Interstate Highway 40, Oklahoma, United States
Between 1997 and 2012, Oklahoma’s GDP grew by 45 percent from $110 billion to $160 billion. While a diverse range of industries – including aviation, energy and food processing – fueled the state’s growth, the roadway system made it possible by carrying more heavy traffic each year.
The increasing traffic, along with poor soil, caused many of the roadways to rut excessively. One particularly troublesome problem was a two-mile section of Interstate 40 west of Oklahoma City. Due to the excellent performance of their HiMA rehabilitation project at the National Center for Asphalt Technology, the Oklahoma Department of Transportation (ODOT) decided to address the rutting problem by using HiMA technology.
The ODOT designed a thin perpetual pavement solution using HiMA for the I-40 section in Caddo County. The solution consisted of 3.8 cm (1.5 in) of the HIMA fatigue-resistant rich bottom layer, followed by 6.4 cm (2.5 in) of OK S3 HiMA dense-graded mixture, 3.8 cm (1.5 in) of OK S5 HiMA dense-graded mixture and finished with 1.9 cm (3/4 in) of the open-graded friction course.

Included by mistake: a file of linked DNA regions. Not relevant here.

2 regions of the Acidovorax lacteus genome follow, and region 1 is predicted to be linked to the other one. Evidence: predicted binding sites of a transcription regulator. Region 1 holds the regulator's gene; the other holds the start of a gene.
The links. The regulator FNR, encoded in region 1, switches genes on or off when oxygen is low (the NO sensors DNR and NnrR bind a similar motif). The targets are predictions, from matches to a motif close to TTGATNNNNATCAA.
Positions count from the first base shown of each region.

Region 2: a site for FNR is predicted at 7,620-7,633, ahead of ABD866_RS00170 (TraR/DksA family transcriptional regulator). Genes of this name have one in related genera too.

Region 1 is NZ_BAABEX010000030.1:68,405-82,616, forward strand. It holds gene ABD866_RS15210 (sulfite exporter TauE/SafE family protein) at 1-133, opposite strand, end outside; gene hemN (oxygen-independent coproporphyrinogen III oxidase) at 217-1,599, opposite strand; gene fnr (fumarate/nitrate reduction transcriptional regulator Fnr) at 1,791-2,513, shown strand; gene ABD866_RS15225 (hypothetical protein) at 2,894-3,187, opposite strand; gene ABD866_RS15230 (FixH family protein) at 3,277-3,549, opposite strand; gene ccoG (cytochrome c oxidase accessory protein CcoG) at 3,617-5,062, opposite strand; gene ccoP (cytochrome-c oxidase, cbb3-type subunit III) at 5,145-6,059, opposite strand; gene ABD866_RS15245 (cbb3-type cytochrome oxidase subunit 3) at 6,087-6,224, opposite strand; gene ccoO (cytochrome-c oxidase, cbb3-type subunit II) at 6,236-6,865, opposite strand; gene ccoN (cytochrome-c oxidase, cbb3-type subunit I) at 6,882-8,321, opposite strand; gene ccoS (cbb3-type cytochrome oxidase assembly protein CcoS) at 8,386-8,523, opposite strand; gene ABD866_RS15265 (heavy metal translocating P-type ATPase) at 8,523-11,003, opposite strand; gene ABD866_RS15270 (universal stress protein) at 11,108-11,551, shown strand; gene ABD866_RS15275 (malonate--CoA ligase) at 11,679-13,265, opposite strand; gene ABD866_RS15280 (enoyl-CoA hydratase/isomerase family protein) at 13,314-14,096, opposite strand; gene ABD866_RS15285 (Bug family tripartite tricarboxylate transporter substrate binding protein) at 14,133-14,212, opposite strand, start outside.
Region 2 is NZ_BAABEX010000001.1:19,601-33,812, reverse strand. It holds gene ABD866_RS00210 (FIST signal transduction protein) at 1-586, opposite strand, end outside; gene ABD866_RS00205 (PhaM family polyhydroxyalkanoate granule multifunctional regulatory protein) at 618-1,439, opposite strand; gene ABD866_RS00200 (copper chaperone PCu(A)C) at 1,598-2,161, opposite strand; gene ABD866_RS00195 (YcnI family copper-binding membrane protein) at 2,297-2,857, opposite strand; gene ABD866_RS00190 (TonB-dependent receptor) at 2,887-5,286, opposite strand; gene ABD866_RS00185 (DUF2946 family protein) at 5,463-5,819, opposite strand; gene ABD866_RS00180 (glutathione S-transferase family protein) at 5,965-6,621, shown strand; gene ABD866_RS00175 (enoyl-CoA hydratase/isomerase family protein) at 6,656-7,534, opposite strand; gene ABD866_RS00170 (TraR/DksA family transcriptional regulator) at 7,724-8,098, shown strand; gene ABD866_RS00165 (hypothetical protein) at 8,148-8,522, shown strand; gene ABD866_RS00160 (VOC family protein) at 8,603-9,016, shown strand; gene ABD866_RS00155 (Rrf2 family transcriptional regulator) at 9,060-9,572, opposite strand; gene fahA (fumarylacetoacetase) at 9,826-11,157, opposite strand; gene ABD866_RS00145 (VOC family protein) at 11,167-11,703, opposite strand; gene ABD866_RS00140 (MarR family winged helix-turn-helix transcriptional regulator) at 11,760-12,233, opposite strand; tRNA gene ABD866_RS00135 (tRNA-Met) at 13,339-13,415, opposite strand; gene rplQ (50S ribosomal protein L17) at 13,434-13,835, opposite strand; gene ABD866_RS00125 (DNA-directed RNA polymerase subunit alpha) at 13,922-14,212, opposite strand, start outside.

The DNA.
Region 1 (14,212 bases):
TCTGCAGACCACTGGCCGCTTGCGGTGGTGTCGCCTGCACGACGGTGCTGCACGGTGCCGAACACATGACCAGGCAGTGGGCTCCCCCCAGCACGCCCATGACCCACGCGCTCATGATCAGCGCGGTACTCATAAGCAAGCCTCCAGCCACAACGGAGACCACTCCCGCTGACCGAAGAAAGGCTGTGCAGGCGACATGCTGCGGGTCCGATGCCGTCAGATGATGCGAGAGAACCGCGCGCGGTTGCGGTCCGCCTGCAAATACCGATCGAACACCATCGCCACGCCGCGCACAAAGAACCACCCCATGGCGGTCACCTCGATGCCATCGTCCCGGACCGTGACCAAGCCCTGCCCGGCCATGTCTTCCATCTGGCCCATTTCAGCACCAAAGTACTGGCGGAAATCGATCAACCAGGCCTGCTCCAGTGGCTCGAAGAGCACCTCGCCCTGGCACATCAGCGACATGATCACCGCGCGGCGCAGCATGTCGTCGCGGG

Lion Oil produced and delivered the HiMA binder, which the ODOT specified as PG76-28E. Haskell Lemon Construction Co. was awarded the project as the general contractor. The asphalt mixtures were produced at 163°C (325°F). Since the new pavement was thinner than the conventional new construction, no guard rail or grade adjustments were necessary. The contractor reported that HiMA mixtures handled similarly to conventional PMB.
After seven years in place, supporting an additional 33 billion GPD growth and over 17 million equivalent single axle loads (ESAL), there has been no rutting issues or patching. The section maintained the Pavement Quality Index of 96 and 94 out of 100.